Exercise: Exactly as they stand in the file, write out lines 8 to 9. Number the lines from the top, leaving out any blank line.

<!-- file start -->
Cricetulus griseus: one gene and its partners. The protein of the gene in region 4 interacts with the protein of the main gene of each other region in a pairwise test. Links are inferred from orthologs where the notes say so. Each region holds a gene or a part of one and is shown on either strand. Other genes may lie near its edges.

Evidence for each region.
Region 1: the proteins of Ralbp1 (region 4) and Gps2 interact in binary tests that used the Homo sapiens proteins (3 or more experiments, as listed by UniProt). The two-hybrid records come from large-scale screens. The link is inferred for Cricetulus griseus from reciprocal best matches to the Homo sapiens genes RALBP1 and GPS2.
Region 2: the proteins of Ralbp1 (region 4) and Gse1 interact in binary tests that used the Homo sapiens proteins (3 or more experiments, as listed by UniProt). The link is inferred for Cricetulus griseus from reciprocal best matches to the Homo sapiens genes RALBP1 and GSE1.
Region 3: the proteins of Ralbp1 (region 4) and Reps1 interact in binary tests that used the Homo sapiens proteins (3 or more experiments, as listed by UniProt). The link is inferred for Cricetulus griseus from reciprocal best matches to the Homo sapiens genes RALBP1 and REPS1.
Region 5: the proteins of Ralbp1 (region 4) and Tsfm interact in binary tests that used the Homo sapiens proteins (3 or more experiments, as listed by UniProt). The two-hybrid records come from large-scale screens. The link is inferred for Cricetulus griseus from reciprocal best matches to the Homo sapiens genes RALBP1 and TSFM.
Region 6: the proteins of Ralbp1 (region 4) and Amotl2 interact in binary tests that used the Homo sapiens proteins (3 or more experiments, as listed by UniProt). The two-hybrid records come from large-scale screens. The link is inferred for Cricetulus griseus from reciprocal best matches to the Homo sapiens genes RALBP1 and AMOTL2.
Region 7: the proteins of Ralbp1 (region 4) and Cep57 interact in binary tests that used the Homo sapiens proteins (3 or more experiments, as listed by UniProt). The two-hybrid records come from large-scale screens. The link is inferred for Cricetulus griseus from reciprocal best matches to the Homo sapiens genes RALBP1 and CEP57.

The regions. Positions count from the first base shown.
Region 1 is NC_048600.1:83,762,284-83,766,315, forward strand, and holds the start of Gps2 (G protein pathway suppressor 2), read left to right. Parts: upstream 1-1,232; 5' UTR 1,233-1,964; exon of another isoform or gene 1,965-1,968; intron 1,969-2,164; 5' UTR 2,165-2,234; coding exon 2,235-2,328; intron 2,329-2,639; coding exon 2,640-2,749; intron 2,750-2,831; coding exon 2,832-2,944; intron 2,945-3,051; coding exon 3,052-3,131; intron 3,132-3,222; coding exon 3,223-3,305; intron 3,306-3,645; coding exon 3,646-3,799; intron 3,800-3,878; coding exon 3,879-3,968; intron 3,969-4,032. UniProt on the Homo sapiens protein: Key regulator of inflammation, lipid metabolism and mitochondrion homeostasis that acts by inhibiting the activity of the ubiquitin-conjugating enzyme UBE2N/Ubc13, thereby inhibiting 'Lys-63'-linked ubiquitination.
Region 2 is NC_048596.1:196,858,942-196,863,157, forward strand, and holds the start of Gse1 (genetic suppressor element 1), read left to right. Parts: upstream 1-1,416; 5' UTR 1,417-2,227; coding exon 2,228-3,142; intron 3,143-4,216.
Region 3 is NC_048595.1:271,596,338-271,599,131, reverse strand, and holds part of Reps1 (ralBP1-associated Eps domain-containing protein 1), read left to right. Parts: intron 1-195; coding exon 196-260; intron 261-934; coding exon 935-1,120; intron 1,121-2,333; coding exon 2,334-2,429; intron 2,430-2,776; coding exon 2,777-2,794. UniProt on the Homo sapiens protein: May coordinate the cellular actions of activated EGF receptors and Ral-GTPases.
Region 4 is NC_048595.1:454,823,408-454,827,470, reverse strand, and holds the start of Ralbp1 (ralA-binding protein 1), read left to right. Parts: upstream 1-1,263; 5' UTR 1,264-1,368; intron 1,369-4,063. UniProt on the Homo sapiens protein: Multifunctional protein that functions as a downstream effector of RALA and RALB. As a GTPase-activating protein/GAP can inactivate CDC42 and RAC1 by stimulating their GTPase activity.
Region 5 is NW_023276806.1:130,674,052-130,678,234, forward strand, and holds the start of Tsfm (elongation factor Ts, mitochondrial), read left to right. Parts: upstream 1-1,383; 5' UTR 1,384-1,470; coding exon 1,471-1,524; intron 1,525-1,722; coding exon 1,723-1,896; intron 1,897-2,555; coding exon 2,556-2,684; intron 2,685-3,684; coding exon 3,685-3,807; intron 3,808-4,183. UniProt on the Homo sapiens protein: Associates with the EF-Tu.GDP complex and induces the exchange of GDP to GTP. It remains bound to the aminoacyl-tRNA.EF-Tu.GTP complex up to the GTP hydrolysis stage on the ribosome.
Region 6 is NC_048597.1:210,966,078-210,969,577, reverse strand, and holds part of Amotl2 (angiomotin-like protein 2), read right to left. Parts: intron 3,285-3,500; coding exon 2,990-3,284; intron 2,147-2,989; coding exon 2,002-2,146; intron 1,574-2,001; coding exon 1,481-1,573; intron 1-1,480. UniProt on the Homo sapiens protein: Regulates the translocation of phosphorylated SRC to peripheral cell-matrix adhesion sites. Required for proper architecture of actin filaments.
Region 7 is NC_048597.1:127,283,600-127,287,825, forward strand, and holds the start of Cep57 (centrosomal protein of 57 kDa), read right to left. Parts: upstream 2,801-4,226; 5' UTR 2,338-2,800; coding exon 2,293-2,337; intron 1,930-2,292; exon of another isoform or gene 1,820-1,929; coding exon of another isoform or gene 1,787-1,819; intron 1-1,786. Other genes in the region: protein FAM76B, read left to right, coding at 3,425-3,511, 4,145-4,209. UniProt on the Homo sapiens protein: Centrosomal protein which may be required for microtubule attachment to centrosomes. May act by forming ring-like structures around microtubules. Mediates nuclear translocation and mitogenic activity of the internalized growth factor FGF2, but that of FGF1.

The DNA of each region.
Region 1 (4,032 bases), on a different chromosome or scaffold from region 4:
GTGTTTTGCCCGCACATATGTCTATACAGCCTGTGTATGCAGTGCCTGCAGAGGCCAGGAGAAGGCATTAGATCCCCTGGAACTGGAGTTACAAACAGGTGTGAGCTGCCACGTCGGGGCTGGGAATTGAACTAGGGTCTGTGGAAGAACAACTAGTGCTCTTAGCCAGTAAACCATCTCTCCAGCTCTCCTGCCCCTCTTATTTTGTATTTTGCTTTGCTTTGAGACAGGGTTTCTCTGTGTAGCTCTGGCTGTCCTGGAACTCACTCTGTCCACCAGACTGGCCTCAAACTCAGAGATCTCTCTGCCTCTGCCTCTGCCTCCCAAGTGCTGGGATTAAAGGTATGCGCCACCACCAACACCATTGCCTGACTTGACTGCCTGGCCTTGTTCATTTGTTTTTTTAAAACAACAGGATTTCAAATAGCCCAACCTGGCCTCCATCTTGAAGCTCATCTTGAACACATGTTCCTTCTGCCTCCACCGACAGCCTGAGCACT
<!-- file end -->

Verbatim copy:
Region 7: the proteins of Ralbp1 (region 4) and Cep57 interact in binary tests that used the Homo sapiens proteins (3 or more experiments, as listed by UniProt). The two-hybrid records come from large-scale screens. The link is inferred for Cricetulus griseus from reciprocal best matches to the Homo sapiens genes RALBP1 and CEP57.

The regions. Positions count from the first base shown.